Failure of President Trump's effort to persuade North Korea's Kim Jong-un to give up his nuclear weapons is a diplomatic setback; but it's not the end of the game. Kim needs an end to tough U.N. sanctions imposed two years ago, and Trump needs to ensure that Kim's missiles don't again threaten Japan's and South Korea's security. A modified nuclear deal will eventually emerge after more hard bargaining.
Trump's diplomacy with North Korea, although stalled, achieved one notable success: Pyongyang has refrained from missile testing, and Kim suggests he could dismantle his Yongbyon nuclear complex if Trump removes most of the sanctions. And last week the Pentagon said it was suspending U.S.-South Korean military exercises. This isn't the breakthrough deal that the leaders sought, but it is progress toward reducing the risks of war.
Japan's security has been America's overriding strategic interest in East Asia since the end of World War II. The U.S. maintains over 50,000 military forces in Japan and bases a major carrier task force there. The U.S.-Japan defense treaty is the major reason Japan has not considered becoming a nuclear power to deter China and a nuclear-armed North Korea. If Japan ever doubted the U.S. commitment to confront a nuclear-armed North Korea, Tokyo may quickly decide in its own interests to build nuclear weapons.
South Korea is one of those unlucky nations to be situated between two powerful neighbors. North Korea invaded the south in 1950 and remained hostile after U.S. forces restored the border in 1953. Japan invaded and occupied the entire Korean Peninsula during the early 20th century and withdrew only after losing World War II. Like Japan, South Korea is closely tied by its defense treaty to Washington. Although President Moon Jae-in strongly desires a thaw in relations with the North, he is dependent on Donald Trump to provide a peace treaty. Kim Jong-un will exploit South Korea's eagerness to open the border and lift travel restrictions.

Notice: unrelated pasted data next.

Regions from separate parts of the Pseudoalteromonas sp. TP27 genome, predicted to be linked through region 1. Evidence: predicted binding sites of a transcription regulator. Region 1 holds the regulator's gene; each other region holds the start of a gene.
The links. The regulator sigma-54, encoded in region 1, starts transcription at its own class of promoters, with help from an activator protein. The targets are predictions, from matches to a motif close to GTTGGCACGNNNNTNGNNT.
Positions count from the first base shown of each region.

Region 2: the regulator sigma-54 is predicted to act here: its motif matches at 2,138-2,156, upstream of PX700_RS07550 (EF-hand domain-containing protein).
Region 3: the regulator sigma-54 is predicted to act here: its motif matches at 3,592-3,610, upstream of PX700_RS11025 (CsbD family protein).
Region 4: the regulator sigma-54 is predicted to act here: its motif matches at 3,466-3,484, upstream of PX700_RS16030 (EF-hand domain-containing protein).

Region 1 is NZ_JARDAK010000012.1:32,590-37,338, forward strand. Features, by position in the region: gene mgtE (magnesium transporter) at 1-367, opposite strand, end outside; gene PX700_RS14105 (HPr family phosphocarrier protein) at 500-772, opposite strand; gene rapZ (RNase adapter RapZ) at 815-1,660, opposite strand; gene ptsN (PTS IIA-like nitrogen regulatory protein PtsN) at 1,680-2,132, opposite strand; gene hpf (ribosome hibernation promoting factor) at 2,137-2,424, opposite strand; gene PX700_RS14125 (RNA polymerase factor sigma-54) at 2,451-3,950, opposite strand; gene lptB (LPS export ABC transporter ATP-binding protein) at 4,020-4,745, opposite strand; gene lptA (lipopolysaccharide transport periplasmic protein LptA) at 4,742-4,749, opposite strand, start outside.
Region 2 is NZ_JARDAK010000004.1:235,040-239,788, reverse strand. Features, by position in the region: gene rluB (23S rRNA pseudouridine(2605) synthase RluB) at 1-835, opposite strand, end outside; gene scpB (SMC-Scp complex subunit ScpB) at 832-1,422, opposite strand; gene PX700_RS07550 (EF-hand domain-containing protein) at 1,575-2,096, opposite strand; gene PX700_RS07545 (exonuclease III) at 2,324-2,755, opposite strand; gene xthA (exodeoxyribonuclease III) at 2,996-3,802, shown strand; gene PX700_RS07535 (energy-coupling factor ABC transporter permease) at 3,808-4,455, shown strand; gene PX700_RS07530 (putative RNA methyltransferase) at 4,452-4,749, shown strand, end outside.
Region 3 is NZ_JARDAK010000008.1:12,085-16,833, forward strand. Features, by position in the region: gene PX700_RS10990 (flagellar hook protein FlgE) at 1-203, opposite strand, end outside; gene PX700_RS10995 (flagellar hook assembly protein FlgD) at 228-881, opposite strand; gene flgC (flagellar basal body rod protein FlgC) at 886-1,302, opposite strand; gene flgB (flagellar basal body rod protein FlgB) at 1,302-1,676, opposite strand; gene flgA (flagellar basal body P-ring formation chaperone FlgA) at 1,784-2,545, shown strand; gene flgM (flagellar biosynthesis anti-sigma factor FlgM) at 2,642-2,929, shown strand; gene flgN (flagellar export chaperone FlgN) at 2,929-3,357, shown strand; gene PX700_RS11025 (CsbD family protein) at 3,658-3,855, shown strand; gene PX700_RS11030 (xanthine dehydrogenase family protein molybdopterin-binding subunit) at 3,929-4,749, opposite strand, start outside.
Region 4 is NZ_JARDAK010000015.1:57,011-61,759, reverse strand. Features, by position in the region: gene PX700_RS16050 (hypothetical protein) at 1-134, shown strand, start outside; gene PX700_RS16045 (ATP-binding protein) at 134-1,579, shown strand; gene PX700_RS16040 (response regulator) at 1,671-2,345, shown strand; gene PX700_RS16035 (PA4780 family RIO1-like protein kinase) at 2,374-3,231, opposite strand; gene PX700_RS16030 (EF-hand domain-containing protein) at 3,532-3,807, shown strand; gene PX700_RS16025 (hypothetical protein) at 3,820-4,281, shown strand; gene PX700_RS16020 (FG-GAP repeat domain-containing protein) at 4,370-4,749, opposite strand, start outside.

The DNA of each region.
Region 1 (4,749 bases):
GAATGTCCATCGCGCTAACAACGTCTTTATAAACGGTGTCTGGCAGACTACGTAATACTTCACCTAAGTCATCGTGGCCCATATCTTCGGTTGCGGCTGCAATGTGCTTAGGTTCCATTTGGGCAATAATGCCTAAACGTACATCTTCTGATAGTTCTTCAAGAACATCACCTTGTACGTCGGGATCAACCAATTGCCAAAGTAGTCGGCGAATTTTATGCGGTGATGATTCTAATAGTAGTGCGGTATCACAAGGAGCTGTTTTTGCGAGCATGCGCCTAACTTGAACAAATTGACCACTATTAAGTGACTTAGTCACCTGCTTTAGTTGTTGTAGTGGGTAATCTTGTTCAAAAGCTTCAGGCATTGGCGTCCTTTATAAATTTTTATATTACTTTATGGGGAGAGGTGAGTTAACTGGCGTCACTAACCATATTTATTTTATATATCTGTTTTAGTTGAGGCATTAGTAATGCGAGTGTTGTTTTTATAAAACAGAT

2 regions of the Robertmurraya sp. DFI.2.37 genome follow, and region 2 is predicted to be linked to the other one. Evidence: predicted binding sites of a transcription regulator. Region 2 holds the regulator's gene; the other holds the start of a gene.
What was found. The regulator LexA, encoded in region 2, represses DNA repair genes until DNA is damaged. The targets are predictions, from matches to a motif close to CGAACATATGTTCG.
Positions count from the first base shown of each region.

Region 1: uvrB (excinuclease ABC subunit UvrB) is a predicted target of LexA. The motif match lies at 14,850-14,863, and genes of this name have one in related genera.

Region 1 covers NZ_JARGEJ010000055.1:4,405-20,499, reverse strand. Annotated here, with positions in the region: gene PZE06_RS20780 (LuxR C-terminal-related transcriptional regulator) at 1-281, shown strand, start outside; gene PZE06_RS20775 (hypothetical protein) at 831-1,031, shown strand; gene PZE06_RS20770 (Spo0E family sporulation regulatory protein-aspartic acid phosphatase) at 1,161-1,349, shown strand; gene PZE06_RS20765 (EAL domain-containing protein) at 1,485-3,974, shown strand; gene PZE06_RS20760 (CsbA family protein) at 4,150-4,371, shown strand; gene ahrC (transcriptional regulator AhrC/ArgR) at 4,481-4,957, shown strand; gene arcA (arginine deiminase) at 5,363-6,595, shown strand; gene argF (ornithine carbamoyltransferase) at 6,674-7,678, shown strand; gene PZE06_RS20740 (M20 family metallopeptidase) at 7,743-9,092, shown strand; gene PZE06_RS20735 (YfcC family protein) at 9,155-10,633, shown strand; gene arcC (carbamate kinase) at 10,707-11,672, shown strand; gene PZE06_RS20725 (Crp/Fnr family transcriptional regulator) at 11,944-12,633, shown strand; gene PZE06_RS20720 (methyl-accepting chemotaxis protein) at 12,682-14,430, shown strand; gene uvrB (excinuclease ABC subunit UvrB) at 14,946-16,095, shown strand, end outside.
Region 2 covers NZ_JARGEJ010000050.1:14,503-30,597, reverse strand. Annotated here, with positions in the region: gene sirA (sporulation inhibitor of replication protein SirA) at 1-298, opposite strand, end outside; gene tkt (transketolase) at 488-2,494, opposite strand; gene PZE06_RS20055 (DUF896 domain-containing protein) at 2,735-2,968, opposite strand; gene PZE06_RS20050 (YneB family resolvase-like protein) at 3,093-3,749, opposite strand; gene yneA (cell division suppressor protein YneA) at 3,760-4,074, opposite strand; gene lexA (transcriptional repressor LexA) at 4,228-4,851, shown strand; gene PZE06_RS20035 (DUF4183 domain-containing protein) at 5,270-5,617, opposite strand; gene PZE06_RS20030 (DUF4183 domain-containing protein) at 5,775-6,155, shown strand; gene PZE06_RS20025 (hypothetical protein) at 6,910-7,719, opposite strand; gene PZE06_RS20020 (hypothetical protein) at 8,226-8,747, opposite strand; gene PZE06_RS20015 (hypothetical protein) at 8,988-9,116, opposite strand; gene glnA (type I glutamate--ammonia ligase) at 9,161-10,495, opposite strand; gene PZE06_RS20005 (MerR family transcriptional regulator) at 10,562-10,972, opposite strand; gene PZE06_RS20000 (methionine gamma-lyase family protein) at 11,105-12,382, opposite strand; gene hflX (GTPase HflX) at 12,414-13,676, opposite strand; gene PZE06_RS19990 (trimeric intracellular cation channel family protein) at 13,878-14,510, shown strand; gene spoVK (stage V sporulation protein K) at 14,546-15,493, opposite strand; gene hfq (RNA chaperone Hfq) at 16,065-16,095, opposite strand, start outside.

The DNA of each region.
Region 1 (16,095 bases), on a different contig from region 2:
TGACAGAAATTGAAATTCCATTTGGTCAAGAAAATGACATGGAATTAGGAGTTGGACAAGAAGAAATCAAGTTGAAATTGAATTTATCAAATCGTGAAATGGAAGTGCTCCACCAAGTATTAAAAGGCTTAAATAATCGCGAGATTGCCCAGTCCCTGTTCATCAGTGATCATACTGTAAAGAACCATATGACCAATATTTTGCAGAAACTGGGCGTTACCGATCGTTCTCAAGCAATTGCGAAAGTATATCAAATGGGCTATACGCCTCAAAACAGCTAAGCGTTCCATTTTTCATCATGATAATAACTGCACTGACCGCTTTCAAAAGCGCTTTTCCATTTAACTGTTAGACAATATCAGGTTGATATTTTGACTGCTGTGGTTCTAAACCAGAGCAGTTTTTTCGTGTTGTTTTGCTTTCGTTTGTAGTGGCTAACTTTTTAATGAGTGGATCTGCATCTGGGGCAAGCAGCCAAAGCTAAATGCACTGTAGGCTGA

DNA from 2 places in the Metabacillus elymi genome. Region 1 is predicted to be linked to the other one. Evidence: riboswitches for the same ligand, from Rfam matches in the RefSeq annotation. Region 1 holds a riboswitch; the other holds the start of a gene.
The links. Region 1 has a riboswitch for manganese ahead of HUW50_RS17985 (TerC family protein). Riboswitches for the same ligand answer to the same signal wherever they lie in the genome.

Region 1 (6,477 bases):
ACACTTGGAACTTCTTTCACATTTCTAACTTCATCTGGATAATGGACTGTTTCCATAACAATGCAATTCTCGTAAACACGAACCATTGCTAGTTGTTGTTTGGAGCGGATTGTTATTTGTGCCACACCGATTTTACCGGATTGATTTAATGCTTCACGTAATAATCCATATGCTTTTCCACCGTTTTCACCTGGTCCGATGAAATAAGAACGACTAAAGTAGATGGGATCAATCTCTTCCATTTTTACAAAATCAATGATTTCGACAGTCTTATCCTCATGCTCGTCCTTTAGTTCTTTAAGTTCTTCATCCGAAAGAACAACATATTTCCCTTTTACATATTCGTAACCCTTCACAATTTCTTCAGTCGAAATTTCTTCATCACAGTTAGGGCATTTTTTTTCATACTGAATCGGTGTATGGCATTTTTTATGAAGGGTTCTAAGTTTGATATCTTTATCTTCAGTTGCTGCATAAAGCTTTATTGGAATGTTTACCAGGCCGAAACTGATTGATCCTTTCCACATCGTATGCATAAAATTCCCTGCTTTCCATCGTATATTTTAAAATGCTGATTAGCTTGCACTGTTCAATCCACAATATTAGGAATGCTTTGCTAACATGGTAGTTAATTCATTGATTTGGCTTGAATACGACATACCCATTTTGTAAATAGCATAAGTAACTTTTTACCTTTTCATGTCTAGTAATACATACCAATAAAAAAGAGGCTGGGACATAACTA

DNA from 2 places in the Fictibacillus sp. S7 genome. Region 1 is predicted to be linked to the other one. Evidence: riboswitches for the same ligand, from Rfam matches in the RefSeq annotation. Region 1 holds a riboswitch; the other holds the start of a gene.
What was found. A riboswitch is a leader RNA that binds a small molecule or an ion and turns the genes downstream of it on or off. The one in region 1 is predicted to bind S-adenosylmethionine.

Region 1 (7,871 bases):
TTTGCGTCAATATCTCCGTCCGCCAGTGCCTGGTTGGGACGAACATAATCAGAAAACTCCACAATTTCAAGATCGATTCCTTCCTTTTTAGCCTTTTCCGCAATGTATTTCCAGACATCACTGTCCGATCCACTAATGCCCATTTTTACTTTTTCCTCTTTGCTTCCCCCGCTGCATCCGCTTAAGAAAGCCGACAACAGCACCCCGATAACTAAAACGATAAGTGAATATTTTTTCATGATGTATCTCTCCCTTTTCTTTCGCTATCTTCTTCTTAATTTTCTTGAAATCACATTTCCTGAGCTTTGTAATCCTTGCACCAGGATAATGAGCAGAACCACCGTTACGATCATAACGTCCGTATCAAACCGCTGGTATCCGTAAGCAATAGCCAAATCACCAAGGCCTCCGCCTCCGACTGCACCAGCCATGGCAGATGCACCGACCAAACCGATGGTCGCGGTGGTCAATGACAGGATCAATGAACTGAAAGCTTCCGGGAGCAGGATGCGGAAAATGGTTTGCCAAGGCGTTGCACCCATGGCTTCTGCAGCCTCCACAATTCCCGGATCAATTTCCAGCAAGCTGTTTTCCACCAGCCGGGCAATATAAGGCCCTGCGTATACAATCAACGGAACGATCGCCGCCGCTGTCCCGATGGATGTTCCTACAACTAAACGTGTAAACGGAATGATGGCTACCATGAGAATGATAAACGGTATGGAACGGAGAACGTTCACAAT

China, under President Xi Jinping, will remain in power for many years and has little interest today in a confrontation with the United States, either economic or military. He calculates China can afford to wait, that a new U.S. leader will be easier to deal with than Donald Trump. He also expects that Americans will tire of the burden of defending East Asian countries, that eventually China will replace the U.S. in Asia.
The U.S. has been the guarantor of East Asia's security for sixty-nine years and fought two costly wars in Korea and Vietnam to uphold that commitment. As a result, Japan and South Korea are flourishing democracies, while Thailand, Malaysia, and Indonesia prospered and resisted Communist efforts to subvert their governments. Even Vietnam, where the U.S. lost a war after ten years of effort, has emerged as a prosperous country, albeit under a modified Communist system. At the same time, however, China emerged as an economic superpower, under a strong Communist government, and expands its military in order to challenge what it sees as America's intrusion in its neighborhood. Americans who, like President Trump, think the costs of defending Asia are too high, propose retrenchment that would reduce U.S. forces in Japan, South Korea, and the Philippines. They argue that these allies are capable of doing more to provide their own defense and that a smaller American force would be as credible a deterrent to Chinese and North Korean blandishments than larger ones.
Critics of this view, supporters of traditional U.S. policy in Asia, argue that our allies as well as China and North Korea will view retrenchment as prelude to withdrawal. They predict that our allies. Except Japan, would draw away from Washington and find accommodation with China. They point to Philippine president, Rodrigo Duterte as a bellwether because of his recent moves to warm relations with Beijing and obtain large infrastructure loans.
In my view, the U.S. can gradually reduce its military presence in Asia without triggering a decline in its political and economic power. It continues to have vital economic and security interests in Asia; but defending them today no longer requires the large ground forces and associated costs that were once required.
File last modified on Monday, 11-MAR-2019 8:47 AM EST